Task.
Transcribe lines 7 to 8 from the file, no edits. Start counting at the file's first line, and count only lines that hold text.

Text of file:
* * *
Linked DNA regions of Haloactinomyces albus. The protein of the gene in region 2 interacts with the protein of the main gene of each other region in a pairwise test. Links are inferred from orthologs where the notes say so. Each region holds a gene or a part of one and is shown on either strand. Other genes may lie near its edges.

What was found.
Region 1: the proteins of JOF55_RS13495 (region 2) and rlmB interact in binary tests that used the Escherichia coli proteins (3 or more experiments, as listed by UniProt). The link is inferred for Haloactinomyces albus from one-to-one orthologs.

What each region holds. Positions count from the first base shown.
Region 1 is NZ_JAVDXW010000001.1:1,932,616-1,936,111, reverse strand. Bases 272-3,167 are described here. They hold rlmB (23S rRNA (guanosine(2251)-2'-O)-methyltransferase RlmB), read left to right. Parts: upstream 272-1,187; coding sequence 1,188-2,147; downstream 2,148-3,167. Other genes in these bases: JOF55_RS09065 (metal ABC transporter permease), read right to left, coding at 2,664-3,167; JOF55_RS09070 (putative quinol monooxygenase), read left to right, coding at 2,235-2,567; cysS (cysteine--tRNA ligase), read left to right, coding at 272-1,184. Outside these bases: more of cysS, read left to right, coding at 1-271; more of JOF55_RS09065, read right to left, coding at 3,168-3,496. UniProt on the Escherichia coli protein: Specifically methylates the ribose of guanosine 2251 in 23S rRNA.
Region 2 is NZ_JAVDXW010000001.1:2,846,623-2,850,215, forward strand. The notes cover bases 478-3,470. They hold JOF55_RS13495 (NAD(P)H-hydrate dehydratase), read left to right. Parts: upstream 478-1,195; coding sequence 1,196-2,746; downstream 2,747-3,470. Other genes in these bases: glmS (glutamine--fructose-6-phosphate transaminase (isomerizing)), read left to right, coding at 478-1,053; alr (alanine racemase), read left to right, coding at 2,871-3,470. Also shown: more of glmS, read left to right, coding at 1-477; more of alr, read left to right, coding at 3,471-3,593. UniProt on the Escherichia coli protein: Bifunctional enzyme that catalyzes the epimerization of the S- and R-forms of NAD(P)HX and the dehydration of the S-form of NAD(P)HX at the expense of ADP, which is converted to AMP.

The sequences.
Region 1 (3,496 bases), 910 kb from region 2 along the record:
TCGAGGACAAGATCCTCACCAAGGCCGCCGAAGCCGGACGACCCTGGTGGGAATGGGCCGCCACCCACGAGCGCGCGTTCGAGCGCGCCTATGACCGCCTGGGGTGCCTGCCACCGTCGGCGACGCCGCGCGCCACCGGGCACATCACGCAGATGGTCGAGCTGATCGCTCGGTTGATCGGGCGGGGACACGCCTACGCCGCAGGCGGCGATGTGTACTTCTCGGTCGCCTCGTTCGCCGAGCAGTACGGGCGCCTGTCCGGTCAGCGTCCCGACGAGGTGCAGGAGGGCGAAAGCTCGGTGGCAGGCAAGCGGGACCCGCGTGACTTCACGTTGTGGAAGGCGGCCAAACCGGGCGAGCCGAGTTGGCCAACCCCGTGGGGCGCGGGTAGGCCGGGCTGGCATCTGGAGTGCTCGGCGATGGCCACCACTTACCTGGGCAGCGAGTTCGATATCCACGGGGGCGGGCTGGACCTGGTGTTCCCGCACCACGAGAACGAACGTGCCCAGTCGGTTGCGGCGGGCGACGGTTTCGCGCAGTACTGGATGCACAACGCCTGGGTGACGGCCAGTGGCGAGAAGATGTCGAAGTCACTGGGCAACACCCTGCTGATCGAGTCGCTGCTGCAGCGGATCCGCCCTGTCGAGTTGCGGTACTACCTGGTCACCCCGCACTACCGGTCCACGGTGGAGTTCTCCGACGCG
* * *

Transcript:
The sequences.
Region 1 (3,496 bases), 910 kb from region 2 along the record: